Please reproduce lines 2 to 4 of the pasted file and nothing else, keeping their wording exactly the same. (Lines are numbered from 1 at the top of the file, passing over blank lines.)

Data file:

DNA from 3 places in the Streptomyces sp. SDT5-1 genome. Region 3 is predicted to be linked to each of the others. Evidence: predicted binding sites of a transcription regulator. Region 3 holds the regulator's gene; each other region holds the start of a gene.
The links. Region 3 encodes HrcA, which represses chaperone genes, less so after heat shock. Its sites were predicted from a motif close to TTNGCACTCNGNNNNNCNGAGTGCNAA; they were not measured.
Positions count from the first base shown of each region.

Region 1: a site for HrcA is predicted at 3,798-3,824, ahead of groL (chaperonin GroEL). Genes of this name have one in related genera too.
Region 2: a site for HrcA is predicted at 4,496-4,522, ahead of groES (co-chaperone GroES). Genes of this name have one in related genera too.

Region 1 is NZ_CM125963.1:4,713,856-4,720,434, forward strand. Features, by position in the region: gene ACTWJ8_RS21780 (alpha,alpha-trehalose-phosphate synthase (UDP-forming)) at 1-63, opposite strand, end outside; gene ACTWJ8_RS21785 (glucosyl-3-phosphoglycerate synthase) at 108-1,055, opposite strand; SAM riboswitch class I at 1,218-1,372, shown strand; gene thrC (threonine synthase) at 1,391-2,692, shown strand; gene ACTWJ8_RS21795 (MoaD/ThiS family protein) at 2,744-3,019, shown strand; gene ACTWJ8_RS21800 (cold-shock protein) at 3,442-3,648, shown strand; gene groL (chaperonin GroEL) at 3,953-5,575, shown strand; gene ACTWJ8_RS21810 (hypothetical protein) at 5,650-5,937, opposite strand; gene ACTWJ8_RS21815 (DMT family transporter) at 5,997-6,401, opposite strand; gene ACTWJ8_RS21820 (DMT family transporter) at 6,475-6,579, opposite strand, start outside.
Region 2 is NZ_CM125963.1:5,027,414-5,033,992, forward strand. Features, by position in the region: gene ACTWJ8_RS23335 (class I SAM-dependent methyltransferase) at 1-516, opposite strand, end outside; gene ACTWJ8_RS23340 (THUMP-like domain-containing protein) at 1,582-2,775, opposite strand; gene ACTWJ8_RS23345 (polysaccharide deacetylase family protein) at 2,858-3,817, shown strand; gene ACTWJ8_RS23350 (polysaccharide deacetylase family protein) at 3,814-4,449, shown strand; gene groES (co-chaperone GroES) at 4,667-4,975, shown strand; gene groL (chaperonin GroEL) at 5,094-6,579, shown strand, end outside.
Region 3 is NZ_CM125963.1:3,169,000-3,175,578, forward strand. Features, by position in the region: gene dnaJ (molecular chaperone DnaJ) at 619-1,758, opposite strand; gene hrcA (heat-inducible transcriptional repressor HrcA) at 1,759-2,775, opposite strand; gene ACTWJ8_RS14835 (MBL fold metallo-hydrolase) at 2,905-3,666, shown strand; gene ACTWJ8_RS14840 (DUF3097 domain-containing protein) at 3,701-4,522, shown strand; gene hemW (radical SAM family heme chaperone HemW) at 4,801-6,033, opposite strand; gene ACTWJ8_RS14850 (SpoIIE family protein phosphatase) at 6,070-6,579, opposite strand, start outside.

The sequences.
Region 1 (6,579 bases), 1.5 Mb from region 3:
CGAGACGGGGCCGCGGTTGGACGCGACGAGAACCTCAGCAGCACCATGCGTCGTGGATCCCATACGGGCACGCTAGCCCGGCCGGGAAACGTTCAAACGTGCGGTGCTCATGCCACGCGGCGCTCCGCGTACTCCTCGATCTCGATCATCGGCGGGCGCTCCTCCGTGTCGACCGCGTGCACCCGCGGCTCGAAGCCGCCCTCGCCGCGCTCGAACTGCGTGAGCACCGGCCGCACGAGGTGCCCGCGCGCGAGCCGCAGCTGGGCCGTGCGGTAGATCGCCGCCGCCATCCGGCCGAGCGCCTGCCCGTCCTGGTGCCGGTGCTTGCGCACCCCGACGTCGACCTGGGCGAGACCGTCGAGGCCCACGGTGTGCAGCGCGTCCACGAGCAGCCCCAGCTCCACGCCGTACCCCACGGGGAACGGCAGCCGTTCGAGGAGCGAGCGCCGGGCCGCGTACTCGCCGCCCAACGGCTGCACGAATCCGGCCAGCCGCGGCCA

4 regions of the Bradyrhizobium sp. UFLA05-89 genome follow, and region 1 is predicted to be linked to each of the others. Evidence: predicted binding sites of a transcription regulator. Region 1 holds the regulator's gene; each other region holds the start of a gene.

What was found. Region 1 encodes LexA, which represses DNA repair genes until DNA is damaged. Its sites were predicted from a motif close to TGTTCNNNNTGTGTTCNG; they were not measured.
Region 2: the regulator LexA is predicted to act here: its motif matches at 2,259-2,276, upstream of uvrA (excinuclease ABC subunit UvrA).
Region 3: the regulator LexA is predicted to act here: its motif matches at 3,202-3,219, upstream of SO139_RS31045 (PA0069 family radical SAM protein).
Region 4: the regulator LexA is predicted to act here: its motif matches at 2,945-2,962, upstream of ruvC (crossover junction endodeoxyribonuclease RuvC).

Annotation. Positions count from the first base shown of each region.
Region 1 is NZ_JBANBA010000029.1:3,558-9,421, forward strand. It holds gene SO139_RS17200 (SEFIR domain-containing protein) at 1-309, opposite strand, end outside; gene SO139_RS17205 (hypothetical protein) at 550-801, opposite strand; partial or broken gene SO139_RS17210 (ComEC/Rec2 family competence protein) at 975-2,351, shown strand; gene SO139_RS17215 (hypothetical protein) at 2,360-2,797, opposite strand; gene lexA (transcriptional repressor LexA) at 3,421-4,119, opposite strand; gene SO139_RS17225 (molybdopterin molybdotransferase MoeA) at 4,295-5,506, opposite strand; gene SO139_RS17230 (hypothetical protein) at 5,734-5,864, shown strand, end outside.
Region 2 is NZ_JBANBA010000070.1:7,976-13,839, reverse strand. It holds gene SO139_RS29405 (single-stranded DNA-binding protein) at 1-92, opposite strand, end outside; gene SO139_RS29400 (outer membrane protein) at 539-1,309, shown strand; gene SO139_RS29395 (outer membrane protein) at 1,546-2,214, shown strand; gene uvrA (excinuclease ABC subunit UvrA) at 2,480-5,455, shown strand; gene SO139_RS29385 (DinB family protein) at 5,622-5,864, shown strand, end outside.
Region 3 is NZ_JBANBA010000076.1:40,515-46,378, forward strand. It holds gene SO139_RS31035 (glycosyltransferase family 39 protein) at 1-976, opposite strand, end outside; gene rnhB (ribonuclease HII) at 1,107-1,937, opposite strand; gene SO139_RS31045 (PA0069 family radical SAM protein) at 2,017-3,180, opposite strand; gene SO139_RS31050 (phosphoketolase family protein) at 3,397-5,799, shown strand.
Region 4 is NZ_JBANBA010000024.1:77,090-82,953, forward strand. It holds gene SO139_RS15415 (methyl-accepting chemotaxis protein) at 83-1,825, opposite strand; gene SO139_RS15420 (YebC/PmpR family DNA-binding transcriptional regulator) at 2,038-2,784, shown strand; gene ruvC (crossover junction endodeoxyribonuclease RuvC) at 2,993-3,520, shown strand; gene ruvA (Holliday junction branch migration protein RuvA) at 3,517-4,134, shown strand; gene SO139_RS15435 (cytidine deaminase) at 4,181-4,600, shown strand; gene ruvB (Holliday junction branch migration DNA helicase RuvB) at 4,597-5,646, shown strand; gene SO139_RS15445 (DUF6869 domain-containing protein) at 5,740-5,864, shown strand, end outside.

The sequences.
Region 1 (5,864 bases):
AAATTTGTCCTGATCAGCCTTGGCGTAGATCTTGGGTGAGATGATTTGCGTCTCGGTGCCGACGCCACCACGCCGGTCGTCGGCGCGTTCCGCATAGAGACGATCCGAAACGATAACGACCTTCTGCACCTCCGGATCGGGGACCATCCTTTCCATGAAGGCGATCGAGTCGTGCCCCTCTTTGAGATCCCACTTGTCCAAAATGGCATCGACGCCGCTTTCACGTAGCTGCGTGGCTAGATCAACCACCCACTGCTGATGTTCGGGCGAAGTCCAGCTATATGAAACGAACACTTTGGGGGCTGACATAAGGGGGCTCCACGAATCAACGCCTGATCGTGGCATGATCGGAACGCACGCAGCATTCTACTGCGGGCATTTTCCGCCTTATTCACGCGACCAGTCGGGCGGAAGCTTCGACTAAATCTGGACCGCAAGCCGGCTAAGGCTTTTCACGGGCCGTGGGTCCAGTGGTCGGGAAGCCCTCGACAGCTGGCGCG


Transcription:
The links. Region 3 encodes HrcA, which represses chaperone genes, less so after heat shock. Its sites were predicted from a motif close to TTNGCACTCNGNNNNNCNGAGTGCNAA; they were not measured.
Positions count from the first base shown of each region.

Region 1: a site for HrcA is predicted at 3,798-3,824, ahead of groL (chaperonin GroEL). Genes of this name have one in related genera too.